It is our hope that, as the Ongoing Renewal of the School Curriculum advocates, the Hong Kong Budding Poets Award will encourage our students to face our future with a creative mind-set which certainly includes a poetic dimension.

I would like to take this opportunity to thank our colleagues at The Hong Kong Academy for Gifted Education and Hong Kong Baptist University, and all the judges who make this award such a success. I congratulate all teachers, parents and budding poets.

Stay poetic. Thank you.


Hong Kong Budding Poets (English) Award 2015/16 7

Professor Terry Yip, Acting Head, Department of English Language and Literature, Hong Kong Baptist University

Good afternoon, everyone. Thank you so much for being here today. It is my immense pleasure to welcome you all to the prize-giving ceremony of the Hong Kong Budding Poets Award for English Poetry. This year has been a great success indeed: one hundred and twenty six local schools in total participated in the programme and we received nearly one thousand four hundred poems for the contest. About sixty of these will be collected in an anthology and published later this year. I had a chance to read a number of the selected pieces and found them both beautiful and inspiring.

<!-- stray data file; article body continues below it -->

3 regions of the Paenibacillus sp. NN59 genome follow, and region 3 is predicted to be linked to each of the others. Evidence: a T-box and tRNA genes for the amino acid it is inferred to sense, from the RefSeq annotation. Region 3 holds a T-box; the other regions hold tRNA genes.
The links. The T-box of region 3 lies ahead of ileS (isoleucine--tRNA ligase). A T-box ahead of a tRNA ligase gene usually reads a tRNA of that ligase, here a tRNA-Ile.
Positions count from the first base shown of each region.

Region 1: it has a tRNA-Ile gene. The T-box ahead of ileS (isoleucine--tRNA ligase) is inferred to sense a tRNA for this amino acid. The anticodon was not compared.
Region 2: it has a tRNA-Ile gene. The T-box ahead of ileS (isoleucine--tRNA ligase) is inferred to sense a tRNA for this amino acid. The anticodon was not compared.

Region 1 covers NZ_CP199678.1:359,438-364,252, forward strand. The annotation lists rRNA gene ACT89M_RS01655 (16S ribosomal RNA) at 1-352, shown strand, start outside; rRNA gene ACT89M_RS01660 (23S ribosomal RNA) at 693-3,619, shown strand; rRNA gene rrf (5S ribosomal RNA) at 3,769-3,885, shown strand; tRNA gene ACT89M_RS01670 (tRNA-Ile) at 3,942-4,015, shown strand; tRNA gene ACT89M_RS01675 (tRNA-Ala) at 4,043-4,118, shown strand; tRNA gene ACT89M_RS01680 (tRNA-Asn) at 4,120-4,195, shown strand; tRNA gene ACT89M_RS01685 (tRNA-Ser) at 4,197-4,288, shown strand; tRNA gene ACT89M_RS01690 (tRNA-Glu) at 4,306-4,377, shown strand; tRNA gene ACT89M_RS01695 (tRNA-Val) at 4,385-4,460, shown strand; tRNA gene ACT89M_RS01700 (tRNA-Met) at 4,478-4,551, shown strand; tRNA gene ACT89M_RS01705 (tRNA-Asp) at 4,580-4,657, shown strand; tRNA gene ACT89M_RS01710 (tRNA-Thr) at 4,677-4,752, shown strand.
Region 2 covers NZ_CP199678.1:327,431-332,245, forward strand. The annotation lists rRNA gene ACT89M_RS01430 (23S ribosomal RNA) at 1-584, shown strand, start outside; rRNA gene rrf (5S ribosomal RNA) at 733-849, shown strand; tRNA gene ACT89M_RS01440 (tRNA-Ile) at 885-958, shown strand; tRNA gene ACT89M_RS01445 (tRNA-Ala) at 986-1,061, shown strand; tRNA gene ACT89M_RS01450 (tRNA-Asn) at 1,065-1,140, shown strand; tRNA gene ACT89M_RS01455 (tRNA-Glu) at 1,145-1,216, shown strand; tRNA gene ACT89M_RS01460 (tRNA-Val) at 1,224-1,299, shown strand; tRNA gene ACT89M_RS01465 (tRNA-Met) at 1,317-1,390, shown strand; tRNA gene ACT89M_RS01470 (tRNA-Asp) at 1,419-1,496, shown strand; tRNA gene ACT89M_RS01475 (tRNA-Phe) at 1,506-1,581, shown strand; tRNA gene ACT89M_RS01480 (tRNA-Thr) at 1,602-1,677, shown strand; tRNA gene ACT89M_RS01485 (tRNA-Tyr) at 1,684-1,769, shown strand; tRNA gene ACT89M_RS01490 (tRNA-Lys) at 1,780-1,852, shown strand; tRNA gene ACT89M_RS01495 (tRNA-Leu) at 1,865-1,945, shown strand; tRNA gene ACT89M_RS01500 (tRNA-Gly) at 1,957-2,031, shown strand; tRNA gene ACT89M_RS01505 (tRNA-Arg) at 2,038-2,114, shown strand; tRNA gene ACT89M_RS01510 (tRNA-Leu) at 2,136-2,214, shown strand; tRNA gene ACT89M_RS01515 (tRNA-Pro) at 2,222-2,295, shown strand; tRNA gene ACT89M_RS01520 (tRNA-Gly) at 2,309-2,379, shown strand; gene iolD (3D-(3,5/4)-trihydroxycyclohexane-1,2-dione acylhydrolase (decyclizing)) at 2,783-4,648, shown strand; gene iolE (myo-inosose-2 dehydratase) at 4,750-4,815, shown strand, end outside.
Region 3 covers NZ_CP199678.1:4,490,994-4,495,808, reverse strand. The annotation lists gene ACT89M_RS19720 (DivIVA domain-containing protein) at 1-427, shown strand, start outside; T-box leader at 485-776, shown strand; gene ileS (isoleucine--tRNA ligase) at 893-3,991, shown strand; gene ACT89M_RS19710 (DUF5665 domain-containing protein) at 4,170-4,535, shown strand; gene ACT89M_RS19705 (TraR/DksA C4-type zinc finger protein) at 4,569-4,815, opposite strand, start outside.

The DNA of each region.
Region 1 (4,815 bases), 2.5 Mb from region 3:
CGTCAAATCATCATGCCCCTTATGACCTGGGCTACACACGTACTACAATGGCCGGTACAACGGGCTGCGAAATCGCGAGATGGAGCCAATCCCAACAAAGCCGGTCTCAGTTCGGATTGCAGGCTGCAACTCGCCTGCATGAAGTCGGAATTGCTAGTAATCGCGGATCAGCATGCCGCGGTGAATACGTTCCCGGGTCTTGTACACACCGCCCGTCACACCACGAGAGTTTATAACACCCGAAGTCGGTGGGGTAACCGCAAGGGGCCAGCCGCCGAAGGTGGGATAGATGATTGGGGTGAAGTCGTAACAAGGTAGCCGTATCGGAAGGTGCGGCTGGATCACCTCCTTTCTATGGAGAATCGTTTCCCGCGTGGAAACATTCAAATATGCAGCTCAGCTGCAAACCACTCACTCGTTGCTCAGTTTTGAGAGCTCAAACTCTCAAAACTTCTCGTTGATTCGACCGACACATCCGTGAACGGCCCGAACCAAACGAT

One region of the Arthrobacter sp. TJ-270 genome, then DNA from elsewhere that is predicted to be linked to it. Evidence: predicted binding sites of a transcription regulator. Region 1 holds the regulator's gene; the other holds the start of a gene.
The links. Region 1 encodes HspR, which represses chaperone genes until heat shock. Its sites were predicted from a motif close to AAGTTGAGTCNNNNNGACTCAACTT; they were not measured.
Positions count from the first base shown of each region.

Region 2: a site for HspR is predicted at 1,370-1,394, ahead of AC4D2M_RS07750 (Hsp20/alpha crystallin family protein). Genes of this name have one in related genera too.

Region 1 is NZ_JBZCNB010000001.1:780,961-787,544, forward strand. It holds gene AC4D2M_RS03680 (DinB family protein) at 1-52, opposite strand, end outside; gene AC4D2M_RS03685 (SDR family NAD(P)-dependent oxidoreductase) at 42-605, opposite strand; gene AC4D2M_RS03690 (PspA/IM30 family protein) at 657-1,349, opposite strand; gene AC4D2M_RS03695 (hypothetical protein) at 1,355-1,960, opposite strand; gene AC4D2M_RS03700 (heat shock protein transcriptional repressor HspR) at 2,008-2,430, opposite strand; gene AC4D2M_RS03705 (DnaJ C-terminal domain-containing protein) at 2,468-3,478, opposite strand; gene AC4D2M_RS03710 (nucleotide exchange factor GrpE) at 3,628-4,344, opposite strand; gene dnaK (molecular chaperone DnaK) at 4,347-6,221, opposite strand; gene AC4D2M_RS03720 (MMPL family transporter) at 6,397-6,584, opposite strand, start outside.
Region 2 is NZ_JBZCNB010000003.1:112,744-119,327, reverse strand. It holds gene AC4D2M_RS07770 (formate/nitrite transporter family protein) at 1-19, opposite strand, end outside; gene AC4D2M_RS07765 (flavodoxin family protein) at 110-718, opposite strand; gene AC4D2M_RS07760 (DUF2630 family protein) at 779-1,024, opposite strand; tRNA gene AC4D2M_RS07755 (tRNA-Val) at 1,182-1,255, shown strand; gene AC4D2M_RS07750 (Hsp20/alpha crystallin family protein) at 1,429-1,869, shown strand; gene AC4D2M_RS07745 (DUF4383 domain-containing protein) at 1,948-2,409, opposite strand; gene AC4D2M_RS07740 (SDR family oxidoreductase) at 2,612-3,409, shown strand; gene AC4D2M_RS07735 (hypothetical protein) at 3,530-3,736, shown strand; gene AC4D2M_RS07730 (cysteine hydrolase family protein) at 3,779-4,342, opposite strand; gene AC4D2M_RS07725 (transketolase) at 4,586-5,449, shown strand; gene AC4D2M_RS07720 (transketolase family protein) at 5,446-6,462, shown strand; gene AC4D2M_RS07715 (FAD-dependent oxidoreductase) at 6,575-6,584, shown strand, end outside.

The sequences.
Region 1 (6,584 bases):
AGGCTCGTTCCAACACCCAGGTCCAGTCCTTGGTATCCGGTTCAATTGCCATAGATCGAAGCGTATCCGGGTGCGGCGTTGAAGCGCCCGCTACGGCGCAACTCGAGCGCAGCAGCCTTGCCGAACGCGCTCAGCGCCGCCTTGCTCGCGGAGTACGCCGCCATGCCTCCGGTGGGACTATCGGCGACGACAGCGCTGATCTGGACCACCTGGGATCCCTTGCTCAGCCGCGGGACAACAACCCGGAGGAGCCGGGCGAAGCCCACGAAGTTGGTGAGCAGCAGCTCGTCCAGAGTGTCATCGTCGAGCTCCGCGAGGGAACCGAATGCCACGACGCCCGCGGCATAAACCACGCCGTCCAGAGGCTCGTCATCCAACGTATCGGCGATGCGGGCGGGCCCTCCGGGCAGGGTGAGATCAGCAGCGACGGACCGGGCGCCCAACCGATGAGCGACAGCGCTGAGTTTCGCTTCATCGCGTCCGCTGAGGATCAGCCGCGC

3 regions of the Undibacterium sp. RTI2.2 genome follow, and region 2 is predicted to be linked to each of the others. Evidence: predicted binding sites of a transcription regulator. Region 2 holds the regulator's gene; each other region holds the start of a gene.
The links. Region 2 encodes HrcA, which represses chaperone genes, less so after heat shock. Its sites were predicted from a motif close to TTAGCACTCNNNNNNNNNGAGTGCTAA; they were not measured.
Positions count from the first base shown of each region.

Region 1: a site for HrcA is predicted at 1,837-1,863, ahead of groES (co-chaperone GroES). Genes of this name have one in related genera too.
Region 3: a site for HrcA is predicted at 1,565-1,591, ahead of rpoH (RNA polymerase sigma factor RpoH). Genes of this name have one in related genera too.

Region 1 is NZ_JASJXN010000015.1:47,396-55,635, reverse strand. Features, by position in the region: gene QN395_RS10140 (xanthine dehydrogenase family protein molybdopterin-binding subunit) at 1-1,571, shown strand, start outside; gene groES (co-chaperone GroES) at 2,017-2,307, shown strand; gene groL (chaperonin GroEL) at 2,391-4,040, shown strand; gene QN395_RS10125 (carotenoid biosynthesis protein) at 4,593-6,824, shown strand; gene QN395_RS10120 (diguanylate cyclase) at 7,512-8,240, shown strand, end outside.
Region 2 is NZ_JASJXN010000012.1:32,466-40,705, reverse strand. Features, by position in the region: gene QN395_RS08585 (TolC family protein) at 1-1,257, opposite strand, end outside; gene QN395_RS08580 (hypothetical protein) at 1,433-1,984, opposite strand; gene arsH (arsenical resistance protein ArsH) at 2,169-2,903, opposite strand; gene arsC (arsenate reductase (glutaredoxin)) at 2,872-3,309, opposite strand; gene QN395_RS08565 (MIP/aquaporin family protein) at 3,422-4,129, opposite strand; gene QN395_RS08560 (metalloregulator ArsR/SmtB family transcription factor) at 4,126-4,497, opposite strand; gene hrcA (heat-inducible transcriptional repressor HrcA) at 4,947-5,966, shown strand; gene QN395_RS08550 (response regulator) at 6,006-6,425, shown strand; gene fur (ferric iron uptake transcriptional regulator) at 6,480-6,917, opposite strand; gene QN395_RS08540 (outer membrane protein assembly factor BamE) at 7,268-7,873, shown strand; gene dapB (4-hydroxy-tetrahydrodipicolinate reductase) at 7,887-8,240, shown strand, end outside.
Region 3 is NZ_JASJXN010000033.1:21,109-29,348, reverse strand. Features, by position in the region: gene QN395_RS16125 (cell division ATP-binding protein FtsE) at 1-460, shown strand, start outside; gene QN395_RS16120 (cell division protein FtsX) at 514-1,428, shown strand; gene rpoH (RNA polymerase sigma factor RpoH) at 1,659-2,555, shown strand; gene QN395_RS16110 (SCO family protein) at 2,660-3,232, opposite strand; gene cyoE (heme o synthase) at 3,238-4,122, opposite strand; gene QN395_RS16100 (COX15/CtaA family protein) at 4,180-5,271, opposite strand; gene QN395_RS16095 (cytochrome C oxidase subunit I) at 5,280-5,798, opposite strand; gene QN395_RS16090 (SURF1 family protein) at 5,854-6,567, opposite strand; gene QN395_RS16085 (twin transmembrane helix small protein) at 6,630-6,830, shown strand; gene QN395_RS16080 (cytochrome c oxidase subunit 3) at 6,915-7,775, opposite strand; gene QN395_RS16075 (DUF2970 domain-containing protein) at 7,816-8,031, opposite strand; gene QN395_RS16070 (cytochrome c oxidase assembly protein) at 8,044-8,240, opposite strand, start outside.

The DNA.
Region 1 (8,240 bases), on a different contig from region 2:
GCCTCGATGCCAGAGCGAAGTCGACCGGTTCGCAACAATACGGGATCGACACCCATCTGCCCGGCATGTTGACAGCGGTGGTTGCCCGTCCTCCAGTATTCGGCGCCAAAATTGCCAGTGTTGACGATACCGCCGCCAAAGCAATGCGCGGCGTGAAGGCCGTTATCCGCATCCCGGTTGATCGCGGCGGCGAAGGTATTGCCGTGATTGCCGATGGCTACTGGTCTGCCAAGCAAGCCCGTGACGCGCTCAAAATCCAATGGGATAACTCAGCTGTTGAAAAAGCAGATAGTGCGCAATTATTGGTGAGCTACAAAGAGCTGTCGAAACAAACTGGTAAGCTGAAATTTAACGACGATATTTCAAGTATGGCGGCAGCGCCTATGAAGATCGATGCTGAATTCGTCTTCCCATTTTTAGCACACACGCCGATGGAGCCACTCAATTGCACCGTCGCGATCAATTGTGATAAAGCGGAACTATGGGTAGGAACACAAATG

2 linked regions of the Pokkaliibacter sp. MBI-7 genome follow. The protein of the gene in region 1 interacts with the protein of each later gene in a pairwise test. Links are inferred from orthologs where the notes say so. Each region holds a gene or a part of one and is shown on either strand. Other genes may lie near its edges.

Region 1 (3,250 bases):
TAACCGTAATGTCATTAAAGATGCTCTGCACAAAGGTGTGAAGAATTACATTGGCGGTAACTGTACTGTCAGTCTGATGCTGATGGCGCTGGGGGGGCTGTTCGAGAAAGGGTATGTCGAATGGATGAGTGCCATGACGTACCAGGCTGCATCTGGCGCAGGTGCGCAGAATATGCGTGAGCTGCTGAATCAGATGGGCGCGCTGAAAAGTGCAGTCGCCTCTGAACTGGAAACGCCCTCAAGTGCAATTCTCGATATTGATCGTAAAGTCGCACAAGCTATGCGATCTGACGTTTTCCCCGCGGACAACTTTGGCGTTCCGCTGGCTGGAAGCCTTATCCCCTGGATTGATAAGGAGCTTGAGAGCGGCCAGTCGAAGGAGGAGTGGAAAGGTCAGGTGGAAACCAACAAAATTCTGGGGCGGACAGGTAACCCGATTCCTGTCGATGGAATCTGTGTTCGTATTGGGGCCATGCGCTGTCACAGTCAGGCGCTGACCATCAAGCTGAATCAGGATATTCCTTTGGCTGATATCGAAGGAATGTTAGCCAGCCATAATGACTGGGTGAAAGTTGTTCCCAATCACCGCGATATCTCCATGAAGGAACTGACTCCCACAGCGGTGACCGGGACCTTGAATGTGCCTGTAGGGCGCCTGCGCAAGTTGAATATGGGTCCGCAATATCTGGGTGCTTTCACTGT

I would like to thank the Education Bureau and the Academy for Gifted Education for their professional support and for commissioning the Department of English Language and Literature at Hong Kong Baptist University to run the Budding Poets Award programme together this year. I would also like to extend my gratitude to the Hong Kong Government for continuing to value the significance of promoting and nurturing the literary arts, especially the writing of poetry, in our young students.